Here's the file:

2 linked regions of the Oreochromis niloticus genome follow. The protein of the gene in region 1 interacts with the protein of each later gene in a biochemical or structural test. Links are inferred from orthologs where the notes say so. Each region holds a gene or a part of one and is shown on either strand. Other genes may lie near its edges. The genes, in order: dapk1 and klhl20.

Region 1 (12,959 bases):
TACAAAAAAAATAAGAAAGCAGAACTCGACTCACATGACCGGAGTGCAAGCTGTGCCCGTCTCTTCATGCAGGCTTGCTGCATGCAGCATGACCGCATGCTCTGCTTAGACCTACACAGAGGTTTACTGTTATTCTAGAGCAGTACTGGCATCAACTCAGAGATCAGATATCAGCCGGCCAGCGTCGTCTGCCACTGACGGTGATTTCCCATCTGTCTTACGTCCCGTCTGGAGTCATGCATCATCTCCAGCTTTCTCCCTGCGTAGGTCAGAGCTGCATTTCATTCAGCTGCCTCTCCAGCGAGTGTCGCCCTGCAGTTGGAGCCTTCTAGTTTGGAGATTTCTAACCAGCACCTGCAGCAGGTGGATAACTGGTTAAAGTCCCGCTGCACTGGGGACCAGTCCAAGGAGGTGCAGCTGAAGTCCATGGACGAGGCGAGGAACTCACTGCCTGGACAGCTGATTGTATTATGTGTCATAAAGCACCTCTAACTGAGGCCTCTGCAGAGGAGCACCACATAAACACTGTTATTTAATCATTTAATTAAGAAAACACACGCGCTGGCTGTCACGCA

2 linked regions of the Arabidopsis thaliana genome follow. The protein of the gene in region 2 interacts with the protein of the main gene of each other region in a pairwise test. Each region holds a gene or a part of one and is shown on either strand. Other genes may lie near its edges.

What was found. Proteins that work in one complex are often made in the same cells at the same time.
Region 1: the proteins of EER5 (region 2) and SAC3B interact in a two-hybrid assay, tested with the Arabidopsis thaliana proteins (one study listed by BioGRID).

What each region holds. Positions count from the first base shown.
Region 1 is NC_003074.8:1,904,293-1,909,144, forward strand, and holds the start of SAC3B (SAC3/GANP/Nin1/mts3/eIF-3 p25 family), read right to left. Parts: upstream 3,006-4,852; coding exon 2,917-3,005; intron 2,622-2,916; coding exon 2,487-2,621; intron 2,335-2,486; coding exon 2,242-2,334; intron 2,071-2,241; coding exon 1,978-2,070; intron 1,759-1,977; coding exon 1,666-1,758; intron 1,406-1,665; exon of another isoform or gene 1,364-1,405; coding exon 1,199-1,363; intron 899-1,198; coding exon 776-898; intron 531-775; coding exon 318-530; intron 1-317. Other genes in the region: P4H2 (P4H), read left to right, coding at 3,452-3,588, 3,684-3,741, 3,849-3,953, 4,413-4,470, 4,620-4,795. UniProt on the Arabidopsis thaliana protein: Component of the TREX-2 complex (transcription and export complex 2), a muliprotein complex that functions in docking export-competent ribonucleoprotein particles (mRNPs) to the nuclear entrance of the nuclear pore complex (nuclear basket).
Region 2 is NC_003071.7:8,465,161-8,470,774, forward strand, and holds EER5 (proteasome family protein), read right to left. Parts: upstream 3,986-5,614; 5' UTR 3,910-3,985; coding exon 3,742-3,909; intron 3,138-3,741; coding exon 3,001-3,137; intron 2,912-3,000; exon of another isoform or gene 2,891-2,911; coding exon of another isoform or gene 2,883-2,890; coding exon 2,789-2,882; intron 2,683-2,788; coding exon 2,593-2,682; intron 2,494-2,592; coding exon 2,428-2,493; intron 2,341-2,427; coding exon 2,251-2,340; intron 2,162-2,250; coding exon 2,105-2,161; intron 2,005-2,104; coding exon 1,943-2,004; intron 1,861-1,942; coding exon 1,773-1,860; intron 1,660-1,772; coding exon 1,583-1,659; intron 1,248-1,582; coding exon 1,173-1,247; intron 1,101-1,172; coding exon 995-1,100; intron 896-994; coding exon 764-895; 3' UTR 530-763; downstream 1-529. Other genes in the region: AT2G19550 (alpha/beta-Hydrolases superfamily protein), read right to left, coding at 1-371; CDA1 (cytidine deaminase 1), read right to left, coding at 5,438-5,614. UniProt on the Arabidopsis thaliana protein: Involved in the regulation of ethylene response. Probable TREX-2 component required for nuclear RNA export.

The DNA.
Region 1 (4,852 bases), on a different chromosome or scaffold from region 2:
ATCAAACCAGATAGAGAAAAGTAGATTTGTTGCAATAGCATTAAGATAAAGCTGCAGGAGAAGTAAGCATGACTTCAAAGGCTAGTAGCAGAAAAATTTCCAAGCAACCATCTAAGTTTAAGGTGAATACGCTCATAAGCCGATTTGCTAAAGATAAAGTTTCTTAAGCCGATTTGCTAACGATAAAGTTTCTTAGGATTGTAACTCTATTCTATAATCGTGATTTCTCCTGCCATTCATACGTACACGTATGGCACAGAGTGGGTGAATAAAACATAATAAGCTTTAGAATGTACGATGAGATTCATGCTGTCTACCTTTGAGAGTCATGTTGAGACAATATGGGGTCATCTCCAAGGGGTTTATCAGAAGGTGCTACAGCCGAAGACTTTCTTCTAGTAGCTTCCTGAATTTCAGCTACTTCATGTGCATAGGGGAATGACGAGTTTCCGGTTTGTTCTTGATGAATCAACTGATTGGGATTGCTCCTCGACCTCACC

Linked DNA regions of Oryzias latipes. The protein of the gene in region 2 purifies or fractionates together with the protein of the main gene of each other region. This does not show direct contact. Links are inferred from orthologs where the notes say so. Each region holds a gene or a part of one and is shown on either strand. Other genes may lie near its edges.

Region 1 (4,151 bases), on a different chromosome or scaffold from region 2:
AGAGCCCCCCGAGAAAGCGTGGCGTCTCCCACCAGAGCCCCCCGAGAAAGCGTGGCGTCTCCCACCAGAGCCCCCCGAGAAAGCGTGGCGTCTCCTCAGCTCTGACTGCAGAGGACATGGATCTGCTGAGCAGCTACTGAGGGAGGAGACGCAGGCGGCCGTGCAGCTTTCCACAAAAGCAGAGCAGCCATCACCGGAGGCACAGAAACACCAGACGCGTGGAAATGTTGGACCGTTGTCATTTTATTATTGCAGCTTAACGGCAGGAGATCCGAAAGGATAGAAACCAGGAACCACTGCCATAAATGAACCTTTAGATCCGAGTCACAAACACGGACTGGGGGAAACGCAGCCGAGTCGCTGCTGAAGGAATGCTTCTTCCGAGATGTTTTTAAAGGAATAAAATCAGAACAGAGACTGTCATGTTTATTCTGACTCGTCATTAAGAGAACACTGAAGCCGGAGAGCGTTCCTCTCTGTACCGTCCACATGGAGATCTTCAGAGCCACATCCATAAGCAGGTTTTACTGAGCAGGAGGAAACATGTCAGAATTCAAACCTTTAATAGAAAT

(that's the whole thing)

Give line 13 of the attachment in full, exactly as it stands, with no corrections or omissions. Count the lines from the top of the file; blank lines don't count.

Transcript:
Linked DNA regions of Oryzias latipes. The protein of the gene in region 2 purifies or fractionates together with the protein of the main gene of each other region. This does not show direct contact. Links are inferred from orthologs where the notes say so. Each region holds a gene or a part of one and is shown on either strand. Other genes may lie near its edges.